Monthly Archives: November 2008

Who do you wanna Jott? Twitter

So I recently started twittering… or tweeting. I’m not sure what the correct lingo is, so hook me up if you know. It all started a while back when James announced that he was the newest Twit. He mentioned a … Continue reading 

Posted in Tools | Leave a comment

Container Configuration

In my last post I briefly mentioned how we were wiring some components in to our container.  The syntax looked like the following: container.AddProxyOf( new ReportPresenterTaskConfiguration(), new ReportPresenterTask( Lazy.Load<IReportDocumentBuilder>(), Lazy.Load<IApplicationSettings>()) ); We’re using Castle Windsor under the hood, but we … Continue reading 

Posted in Design Patterns | Leave a comment

Lazy Loaded Interceptors

Patterns of Enterprise Application Architecture defines Lazy Load as: An object that doesn’t contain all of the data you need but knows how to get it.   A while back I was trying to figure out how to lazy load … Continue reading 

Posted in Books, Design Patterns, TDD, Tools | 4 Comments

Opening Doors

joshka left a comment on my previous post that reads… "… Can you talk about the Application Context and IKey stuff a little in a future post?" The IKey<T> interface defines a contract for different keys that are put into … Continue reading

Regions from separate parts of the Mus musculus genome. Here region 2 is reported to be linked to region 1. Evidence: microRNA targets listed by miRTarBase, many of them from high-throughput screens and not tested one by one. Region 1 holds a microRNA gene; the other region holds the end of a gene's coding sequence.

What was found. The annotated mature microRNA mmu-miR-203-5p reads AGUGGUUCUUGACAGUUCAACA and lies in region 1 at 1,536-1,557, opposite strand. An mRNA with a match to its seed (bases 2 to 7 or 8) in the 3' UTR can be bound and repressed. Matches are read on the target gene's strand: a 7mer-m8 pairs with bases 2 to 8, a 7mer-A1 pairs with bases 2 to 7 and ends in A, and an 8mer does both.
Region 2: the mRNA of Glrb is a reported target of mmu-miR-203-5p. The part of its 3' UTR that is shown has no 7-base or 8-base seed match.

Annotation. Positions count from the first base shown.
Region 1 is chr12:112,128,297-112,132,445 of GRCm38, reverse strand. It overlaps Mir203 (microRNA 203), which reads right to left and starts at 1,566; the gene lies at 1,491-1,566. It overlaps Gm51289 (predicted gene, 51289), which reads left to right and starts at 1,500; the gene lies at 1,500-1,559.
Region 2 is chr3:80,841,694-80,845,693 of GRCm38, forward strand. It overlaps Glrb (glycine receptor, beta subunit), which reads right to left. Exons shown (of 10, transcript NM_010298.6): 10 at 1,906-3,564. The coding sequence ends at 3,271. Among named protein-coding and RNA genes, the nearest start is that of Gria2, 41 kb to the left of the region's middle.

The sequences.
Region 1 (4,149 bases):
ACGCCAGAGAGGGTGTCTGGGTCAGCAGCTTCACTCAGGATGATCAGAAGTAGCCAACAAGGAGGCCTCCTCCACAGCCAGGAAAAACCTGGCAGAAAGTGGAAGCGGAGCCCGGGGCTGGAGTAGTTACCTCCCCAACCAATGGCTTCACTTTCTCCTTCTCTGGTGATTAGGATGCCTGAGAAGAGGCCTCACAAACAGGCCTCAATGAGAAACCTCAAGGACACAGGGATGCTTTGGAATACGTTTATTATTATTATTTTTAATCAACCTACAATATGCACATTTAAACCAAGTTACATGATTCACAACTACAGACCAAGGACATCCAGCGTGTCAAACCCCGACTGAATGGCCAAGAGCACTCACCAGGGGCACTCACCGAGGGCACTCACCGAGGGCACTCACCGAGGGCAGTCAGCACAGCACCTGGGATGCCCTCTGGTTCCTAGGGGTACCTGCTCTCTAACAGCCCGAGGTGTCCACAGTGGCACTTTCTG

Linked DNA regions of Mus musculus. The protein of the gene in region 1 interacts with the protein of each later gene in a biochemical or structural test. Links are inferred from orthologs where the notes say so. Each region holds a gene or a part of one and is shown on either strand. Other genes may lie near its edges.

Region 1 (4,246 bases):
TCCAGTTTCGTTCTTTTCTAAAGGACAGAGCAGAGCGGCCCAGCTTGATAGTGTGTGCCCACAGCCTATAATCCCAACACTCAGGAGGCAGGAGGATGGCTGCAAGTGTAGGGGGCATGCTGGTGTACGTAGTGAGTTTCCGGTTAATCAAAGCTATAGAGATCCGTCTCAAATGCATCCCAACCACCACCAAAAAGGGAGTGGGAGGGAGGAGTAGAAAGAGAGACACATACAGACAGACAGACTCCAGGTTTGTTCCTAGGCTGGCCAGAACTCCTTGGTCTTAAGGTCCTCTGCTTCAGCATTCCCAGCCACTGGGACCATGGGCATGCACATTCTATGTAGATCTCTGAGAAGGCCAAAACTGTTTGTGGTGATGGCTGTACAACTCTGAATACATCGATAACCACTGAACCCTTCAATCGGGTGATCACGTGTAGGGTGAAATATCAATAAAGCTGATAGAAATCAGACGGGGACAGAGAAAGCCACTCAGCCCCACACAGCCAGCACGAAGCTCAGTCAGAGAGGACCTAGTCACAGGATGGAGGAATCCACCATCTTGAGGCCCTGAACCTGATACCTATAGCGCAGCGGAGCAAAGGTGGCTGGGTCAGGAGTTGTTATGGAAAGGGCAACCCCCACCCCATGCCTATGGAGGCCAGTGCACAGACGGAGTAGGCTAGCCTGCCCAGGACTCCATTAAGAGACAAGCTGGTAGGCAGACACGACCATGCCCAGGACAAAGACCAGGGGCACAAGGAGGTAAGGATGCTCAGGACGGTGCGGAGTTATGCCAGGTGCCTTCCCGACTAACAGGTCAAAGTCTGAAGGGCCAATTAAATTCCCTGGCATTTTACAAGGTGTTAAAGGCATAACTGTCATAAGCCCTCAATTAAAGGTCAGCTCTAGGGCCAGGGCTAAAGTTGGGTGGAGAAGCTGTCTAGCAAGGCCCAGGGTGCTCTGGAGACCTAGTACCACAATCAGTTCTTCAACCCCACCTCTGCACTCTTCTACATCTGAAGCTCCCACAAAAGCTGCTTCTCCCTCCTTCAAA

Posted in Design Patterns | 2 Comments

Mocking Queryables

Recently, we’ve been mocking out IQueryable’s as return values, which had led to setups that look like the following… programs.setup_result_for(x => x.All()).Return(new List<IProgram> {active_program,inactive_program}.AsQueryable()); I just switched over to the following syntax… by creating an extension method. programs.setup_result_for(x => x.All()).will_return(active_program,inactive_program); … Continue reading 

Posted in TDD | 1 Comment

Intercepting Business Transactions

In Patterns of Enterprise Application Architecture, the Unit of Work design pattern is defined as: Maintains a list of objects affected by a business transaction and coordinates the writing out of changes and the resolution of concurrency problems. NHibernate seems … Continue reading 

Posted in Uncategorized | 3 Comments